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The awesome Gordon River voyage

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Walking out to Hells Gate at the start of the Gordon River

Today we discovered the awesome Gordon River, Sarah Island penal colony and Hells gate. We very rarely pay for Tourist Attractions but we bought a special voucher when coming to Tasmania that allowed us to take 5 of Tasmania’s best tourist attractions at a large cost saving. The Gordon River cruise from Strahan was one of these attractions we planned to partake in. I’m very glad we did.

After leaving about 8:30 am aboard the vessel the Lady Jane Franklin 2 we crossed Macquarie Harbour and headed toward Hells Gate which is the narrow entrance to the harbour so named by the convicts sentenced to be detained at the penal settlement of Sarah Island. The stories and the reputation of this place made the convicts believe they were entering Hell. For many they were.

Hells Gate opens out to the Great Southern Ocean and the notorious roaring forties where the gales have 8000 miles between here and Argentina to gather the forces that lash this coastline with 60-knot winds and up to 18 metre high waves recorded from wave buoys in the vicinity. After nudging out into the Southern Ocean the vessel turned tail and headed back through Hell’s Gate and on toward the huge salmon farms that my young Skipper friend told me about yesterday. We steamed close to the salmon pens where the feeding operation was in full swing. Using pumps mounted on small boats they are able to distribute the feed pellets across the entire holding pen.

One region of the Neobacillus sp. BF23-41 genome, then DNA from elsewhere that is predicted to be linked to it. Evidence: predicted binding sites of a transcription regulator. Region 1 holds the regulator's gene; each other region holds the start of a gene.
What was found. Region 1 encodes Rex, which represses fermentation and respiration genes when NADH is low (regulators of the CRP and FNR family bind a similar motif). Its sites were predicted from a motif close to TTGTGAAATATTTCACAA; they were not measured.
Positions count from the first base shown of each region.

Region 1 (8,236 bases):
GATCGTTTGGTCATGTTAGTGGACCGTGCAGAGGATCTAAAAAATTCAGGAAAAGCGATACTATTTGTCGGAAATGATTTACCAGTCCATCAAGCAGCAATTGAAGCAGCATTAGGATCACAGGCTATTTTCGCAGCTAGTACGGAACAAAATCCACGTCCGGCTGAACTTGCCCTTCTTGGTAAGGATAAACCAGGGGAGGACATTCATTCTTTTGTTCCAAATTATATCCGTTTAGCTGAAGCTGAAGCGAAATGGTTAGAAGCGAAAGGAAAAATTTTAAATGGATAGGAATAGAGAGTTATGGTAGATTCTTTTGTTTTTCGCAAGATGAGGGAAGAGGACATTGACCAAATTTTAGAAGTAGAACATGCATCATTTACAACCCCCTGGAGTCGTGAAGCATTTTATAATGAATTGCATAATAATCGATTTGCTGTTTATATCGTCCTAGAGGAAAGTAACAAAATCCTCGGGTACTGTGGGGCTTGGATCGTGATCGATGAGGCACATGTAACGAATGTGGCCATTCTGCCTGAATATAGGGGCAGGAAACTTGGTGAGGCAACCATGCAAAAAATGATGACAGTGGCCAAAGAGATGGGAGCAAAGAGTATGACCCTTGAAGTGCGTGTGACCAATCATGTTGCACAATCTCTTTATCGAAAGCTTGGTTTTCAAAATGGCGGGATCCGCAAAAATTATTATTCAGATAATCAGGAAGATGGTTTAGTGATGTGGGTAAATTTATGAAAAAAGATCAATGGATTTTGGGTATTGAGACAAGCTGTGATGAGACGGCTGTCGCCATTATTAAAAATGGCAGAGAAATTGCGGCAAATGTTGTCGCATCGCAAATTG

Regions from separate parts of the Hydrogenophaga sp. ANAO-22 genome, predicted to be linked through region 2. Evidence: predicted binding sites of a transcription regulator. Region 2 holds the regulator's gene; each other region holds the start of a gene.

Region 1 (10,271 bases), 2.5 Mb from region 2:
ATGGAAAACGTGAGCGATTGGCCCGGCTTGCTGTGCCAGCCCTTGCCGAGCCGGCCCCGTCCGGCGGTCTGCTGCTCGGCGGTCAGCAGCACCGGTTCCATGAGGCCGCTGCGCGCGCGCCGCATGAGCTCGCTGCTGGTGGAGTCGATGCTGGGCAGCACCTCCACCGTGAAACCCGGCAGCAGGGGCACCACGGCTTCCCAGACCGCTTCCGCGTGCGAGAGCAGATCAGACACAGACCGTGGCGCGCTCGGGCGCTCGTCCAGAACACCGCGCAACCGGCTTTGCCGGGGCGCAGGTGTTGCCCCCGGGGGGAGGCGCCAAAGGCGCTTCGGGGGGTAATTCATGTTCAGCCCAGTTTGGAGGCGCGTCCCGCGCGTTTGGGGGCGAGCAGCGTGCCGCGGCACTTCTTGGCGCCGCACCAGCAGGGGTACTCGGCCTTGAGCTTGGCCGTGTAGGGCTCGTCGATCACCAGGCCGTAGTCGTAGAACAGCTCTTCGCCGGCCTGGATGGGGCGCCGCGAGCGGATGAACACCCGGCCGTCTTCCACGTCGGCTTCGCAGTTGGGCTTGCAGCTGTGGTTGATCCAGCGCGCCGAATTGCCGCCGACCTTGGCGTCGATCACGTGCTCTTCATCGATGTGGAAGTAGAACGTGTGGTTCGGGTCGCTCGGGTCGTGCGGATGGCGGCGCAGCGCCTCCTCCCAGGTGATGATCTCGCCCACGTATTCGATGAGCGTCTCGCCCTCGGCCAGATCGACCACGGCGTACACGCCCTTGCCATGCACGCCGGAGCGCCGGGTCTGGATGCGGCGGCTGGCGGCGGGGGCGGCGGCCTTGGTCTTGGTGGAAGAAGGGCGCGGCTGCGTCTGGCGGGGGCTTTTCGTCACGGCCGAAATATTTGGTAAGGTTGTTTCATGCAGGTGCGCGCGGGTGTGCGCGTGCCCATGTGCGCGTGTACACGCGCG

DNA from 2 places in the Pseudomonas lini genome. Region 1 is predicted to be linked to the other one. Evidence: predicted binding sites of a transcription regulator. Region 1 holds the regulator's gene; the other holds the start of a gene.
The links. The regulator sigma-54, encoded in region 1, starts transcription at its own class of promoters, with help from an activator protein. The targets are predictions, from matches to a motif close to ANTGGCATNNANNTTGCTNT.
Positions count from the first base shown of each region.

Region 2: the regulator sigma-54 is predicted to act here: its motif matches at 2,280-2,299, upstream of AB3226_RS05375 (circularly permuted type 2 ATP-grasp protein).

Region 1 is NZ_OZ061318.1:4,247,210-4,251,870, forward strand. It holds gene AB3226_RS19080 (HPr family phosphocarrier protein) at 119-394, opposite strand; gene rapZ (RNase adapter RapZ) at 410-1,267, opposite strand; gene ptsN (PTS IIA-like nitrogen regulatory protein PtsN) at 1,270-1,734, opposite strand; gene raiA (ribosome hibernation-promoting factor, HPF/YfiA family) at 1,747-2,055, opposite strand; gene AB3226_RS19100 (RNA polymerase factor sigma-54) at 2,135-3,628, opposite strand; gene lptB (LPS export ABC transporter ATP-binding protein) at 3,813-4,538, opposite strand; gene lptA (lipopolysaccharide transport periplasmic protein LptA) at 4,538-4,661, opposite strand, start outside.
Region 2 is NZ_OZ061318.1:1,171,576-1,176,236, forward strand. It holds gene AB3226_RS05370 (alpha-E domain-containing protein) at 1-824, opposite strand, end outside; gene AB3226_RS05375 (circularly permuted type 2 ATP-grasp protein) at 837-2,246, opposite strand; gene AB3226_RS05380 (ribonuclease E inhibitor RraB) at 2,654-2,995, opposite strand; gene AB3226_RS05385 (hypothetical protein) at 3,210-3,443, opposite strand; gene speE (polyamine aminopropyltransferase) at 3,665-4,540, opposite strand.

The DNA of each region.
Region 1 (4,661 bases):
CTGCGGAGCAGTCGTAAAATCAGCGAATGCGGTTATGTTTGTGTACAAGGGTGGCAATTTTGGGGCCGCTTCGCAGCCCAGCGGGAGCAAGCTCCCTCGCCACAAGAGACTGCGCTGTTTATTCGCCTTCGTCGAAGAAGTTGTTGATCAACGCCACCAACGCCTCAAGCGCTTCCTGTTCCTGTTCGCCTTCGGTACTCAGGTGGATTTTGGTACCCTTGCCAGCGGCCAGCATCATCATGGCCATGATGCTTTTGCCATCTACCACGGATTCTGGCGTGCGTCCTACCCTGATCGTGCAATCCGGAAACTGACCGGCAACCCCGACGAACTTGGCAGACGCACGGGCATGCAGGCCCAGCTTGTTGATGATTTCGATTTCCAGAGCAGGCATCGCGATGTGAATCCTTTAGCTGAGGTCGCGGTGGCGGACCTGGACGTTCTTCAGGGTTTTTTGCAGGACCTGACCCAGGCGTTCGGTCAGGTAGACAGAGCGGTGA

It was then on to the entrance to the World Heritage-listed Gordon River. What a breathtakingly beautiful river system this is. The towering trees and dense cool temperate rainforest vegetation will render even the most disinterested chatterbox speechless. A walk through the forest is an experience that will stay indelibly marked in our memories. To look upon trees hundreds, even thousands of years old staggers the imagination. The great Huon Pines, the prized boatbuilding timber found in these parts have a growth of just 1mm per year making one of these trees we saw lying on the forest floor over 2000 years old. It has probably been lying in this position for a hundred years as well and it is remarkable to think that if it was salvaged it would still yield perfect timber planks that would still be around long after all of us have passed away.

A delicious lunch was served on the trip back down the Gordon, part of which was salmon from the farm we visited. After lunch, we arrived at the infamous Sarah Island and the remains of the convict settlement that existed here between 1822 and 1833. Only secondary offenders came here, supposedly the worst of the worst. Stories of hangings, murder, lashings, cannibalism and many other depravations abound and coupled with the harsh climate and the even harsher workloads were what made this island one of the most feared places in Australia. Yet there are a number of puzzles about this place.